Slang of the Week: in Queer Street (noun phrase)
in financial difficulties
Jackson made a fortune on Wall Street, but by January he was in Queer Street, alongside the men who used to shine his shoes.
“I have been in Queer Street many a time, but I've always found a friend round the corner, or have pulled myself through by the skin of the teeth somehow. But this time I see no lift in the cloud. My insolvency has become chronic; it is attacking the very citadel of life.”
- Thomas Wilkinson Speight
This week’s quote comes from Speight’s book The Fate of the Hara Diamond. Though I found one source that claims it was published as a book in 1907, it appeared in the magazine The Argosy in 1891. The former seems an appropriate date for this quote; 1907 marked a huge financial crisis not unlike the one we are going through now. In the midst of a recession, investors panicked and massive withdrawals from banks caused many of them to fail. However, the nineteenth century saw a serious financial crisis about once every twenty years. Speight, born in 1830, had undoubtedly experienced a few by the time he wrote this.
These days, we tend to associate the word queer with homosexuality, but that’s a fairly recent development. The Oxford English Dictionary gives the first incidence of it meaning gay in the 1890s, but it was not commonly used that way until a few decades later. It dates back to the sixteenth century in its original meaning of strange or peculiar, and has been the basis of many slang terms since then.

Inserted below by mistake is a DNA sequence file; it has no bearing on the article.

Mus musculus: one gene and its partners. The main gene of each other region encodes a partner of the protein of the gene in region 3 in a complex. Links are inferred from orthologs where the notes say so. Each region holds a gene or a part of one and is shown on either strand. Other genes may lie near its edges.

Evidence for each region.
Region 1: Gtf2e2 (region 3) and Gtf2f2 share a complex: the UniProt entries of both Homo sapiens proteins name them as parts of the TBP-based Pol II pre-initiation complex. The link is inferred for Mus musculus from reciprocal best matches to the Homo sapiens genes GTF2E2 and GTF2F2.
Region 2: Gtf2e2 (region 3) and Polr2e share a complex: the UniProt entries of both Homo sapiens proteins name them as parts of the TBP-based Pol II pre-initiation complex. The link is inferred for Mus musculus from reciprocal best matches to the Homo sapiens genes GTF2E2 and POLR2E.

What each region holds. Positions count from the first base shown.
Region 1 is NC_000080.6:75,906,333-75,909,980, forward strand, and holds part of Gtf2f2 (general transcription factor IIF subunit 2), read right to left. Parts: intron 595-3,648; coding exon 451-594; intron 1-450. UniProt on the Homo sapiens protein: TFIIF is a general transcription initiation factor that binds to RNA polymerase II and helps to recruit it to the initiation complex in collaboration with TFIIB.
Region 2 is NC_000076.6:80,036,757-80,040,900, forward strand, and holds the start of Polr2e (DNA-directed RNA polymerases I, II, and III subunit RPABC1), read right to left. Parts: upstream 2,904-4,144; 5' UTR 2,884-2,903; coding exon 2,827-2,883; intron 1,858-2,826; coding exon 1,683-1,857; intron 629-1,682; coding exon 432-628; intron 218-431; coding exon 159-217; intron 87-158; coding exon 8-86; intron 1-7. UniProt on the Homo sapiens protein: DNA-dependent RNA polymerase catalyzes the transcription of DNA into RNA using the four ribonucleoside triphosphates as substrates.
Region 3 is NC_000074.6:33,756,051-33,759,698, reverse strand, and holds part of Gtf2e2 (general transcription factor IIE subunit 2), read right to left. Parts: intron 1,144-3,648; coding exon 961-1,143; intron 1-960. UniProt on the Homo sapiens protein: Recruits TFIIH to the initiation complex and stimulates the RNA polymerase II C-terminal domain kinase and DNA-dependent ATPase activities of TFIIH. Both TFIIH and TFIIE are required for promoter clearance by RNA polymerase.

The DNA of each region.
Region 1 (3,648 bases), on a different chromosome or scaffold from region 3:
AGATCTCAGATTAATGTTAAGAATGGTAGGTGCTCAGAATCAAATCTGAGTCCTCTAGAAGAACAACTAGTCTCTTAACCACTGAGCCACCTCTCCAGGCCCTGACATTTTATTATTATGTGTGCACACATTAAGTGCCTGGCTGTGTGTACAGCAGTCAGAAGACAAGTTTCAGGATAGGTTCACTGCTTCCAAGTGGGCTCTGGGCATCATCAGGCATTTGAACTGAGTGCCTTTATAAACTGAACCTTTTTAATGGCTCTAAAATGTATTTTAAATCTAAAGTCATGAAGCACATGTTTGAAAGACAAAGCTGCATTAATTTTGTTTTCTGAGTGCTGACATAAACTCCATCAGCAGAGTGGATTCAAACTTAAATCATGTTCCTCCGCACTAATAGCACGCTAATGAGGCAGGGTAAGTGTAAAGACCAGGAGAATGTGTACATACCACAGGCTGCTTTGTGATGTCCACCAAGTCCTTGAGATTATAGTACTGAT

Some of those are also related to money. Francis Grose’s 1785 slang dictionary, The Vulgar Tongue, includes such gems as queer bung (an empty purse) and queer cole maker (a counterfeiter); the use of queer related to counterfeit money continued well into the twentieth century.
And Queer Street, though not an everyday term, is still in use. A recent editorial in The Sun (UK) describes Russian billionaire Oleg Deripaska as “in Queer Street, with debts reportedly dwarfing his Eur20billion fortune,” and I found several other examples of it used to talk about the current gloomy economic situation. Hopefully, it will go out of use soon, but that seems unlikely.
Take a look in our bookstore for books and DVDs on all kinds of slang! This week's pick: How to Talk American: A Guide to Our Native Tongues by James Marshall Crotty. From Bible Belt Banter to Vegas Vernacular, from Redneck Rhetoric to New England Niceties, Crotty's savvy and often hilarious region-by-region guide to the way we talk provides a dead-on (and sometimes too strange) indication of how we think, how we behave, and what we hold dear.